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Three long-time FLC faculty members were recently honored for their commitment to teaching excellence and lengthy service. The Board of Trustees for Fort Lewis College awarded Professor Emeritus titles to Gordon Cheesewright, Professor of English; William Dodds, Professor of Marketing; and Ron Estler, Professor of Chemistry. Here, the professors share memories and highlights of their time at the College.
Her passion for what she does translates into ensuring that her students appreciate the value and power of math in the modern world.
For her, pursuing what she loves serves as motivation to be the best teacher, mentor, scholar and advocate she can be.
Dr. Ryan Haaland, chair of the Fort Lewis College Department of Physics & Engineering, has led his department through a stunning period of growth and change.
For Fort Lewis College Assistant Professor of Chemistry Dr. Katie Mouzakis, being a good teacher boils down to a simple mantra: “If my students are learning, then I am doing my job.”
Rebecca Clausen, associate professor and chair of Sociology, and Steven Chischilly, Jr., a senior Environmental Studies major, were featured in the National Institute of Health's Navajo Gold King Mine Exposure Project newsletter.
Dr. Laurie Williams, professor of Engineering, received $114,715 from the U.S. Department of Energy to fund her work on the “Methane Emissions Mitigation and Quantification from Natural Gas Infrastructure” project in collaboration with Colorado State University during the summer of 2017.
Dr. Katie Mouzakis, assistant professor of Chemistry, received $339,554 over three years from the National Institutes of Health, Support of Competitive Research (SCORE) Pilot Project, to support “NIH SCORE SC2 2016.” Her research goal is to improve scientific understanding of how viral RNA structures manipulate host-translational machinery to ensure successful viral replication. In addition, this grant award will provide support for cutting-edge biochemistry training for students.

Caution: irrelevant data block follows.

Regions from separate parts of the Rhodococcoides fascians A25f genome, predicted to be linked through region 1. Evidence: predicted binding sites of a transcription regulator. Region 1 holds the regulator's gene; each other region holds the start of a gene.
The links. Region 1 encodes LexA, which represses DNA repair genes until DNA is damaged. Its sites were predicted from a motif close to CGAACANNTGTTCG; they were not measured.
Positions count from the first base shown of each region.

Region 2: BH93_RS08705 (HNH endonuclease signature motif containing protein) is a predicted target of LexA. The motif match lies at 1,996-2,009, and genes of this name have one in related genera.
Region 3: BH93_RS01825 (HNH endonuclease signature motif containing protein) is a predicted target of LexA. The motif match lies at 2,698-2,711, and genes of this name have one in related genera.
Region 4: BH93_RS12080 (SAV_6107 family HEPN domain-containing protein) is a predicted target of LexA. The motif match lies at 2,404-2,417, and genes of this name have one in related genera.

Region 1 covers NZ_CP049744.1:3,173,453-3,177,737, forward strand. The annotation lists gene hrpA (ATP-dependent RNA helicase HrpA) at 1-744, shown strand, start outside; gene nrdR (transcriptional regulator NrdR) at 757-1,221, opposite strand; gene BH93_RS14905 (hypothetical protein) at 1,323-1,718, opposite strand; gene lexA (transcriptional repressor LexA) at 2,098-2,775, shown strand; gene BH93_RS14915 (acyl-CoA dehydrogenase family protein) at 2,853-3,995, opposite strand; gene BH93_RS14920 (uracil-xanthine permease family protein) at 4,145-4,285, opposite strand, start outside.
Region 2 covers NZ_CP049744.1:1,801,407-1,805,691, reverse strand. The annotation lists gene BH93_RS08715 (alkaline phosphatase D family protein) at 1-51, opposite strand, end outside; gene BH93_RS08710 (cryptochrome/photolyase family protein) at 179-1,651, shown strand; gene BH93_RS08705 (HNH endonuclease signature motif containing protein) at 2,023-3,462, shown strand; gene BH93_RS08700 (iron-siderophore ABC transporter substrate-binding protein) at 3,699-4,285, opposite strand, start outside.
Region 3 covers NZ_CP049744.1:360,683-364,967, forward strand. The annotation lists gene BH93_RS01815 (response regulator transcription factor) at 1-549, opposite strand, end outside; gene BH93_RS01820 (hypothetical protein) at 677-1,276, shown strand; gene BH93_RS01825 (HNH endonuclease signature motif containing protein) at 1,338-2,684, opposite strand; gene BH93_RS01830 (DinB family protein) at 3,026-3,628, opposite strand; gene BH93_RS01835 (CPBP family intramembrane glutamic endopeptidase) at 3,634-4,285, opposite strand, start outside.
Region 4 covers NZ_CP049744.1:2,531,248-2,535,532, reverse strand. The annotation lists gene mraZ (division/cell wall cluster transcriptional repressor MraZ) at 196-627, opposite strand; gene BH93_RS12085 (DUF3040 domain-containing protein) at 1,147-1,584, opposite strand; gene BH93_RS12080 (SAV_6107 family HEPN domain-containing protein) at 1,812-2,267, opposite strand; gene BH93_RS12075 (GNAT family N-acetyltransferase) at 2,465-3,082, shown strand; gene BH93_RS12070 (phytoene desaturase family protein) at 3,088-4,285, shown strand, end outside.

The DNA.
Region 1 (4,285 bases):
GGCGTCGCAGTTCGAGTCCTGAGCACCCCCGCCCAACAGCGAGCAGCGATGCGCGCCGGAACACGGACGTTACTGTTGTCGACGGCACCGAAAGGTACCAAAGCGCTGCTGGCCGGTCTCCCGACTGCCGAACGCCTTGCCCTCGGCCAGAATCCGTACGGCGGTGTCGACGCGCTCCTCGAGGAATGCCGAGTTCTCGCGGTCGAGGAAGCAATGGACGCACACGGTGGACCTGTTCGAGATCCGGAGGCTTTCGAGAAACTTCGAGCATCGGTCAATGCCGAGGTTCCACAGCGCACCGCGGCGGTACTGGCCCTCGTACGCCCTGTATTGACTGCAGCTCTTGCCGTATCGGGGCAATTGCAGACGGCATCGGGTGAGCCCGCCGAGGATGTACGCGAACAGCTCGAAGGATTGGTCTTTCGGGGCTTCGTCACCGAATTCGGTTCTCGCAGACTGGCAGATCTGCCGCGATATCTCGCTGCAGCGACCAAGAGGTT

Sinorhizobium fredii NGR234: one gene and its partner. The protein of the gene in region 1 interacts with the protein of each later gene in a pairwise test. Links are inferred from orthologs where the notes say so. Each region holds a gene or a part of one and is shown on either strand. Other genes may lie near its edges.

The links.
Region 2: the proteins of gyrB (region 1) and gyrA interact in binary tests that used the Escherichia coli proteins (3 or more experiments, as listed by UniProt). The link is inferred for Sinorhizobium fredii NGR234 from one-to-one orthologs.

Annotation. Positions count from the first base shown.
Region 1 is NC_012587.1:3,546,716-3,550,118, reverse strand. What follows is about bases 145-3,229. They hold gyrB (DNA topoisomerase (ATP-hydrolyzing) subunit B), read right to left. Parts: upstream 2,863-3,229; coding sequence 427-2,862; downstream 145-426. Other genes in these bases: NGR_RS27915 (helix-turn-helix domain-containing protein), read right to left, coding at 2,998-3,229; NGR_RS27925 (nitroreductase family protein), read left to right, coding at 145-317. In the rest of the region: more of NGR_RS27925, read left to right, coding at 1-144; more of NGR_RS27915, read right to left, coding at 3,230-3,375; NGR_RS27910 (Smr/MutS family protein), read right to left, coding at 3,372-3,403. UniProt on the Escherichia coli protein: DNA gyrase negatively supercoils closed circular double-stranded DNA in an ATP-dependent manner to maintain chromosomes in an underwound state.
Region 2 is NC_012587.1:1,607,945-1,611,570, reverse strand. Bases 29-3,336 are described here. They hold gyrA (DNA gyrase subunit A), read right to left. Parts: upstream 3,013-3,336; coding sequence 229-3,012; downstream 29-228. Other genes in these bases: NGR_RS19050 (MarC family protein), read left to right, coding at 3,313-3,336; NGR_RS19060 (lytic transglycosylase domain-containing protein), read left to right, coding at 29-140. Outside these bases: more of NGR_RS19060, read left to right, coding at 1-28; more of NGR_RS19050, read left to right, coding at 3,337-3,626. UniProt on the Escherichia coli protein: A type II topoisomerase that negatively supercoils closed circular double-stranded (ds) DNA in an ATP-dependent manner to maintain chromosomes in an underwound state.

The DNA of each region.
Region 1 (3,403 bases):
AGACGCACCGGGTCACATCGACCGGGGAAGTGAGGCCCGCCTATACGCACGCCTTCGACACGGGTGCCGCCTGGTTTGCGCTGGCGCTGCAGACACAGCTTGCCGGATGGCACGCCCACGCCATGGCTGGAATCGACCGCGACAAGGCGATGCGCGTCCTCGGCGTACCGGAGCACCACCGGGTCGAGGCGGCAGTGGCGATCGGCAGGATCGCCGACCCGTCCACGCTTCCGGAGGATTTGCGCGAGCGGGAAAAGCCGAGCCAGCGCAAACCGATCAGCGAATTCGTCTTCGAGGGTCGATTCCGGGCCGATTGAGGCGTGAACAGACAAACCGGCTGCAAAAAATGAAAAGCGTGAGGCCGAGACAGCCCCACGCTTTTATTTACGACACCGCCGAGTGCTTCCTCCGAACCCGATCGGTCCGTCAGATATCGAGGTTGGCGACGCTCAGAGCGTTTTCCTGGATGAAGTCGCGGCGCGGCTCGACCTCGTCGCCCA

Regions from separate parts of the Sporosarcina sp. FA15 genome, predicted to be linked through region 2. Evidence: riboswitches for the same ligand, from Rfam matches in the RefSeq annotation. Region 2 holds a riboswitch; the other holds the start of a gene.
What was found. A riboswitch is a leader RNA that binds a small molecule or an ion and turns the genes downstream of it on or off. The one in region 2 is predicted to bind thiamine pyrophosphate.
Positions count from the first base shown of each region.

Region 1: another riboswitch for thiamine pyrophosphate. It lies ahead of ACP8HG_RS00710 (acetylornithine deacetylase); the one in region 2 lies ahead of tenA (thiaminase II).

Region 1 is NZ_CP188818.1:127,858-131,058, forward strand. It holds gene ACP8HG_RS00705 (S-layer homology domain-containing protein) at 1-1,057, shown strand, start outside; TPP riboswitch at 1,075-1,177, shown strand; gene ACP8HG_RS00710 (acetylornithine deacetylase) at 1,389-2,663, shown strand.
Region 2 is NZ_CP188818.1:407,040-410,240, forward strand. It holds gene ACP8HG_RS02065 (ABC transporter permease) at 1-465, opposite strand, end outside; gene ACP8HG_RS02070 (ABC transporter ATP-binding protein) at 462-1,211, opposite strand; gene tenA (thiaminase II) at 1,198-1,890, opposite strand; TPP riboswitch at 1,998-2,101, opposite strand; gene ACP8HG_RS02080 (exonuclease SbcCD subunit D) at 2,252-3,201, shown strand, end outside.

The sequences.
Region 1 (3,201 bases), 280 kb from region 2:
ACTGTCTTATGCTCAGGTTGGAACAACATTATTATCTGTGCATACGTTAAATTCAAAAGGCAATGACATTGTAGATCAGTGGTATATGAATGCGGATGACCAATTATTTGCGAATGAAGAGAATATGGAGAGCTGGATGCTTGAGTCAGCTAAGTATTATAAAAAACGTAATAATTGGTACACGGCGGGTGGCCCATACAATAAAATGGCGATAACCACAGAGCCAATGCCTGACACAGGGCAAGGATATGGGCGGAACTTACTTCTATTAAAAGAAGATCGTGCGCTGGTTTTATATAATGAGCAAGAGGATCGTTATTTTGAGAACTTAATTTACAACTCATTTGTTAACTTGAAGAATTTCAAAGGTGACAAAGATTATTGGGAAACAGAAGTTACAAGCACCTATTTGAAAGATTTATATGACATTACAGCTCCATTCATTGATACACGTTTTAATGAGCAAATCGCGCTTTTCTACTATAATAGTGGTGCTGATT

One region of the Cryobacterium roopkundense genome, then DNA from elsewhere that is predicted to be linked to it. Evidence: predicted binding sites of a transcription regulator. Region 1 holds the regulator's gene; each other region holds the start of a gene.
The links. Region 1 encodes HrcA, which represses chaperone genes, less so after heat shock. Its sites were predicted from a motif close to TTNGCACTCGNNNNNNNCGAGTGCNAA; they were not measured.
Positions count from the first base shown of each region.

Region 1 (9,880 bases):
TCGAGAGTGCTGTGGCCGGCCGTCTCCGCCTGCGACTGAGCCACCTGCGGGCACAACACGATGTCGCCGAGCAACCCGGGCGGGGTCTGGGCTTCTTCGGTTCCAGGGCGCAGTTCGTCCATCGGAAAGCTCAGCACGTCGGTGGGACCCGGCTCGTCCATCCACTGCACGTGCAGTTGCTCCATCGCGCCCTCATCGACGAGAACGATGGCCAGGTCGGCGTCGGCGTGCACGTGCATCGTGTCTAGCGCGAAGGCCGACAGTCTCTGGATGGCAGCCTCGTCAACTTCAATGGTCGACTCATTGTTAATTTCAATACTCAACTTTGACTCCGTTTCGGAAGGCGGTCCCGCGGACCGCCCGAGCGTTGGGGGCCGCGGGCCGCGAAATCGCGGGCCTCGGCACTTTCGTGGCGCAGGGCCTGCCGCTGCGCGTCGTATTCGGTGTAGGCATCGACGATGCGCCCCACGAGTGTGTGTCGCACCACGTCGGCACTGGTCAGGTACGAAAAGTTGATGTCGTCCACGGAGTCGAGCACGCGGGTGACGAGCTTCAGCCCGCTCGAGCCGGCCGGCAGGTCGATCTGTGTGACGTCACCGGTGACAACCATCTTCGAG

Dr. Ryan Schwarz, assistant professor of Biology, received $124,300 over three years from the U.S. Department of Agriculture to fund “Survey for diversity of exotic honey bee pest and pathogen threats to the USA,” to better understand new and recently emerged pathogen threats to U.S. honey bee populations.
Dr. Beth LaShell, coordinator of The Old Fort at Hesperus, received $59,986 over two years from the Colorado Department of Agriculture Specialty Crop Block Grant for “Introducing Land Link, New Markets and Applicant Development Programs at the Old Fort Market Garden Incubator and Assisting with Regional Incubator Program Development.”
Ross McCauley, associate professor of Biology and current Fulbright Scholar, shows what life in the Galapagos is like on his travel and science blog.
Anthony Nocella, assistant professor of Sociology, was profiled for his activism, both on and off campus.
Emily Houghton, assistant professor of Exercise Science, published an essay on sexism in cycling for the Engaging Sports section of The Society Pages, titled "Podium Girls: Time to End the Tradition."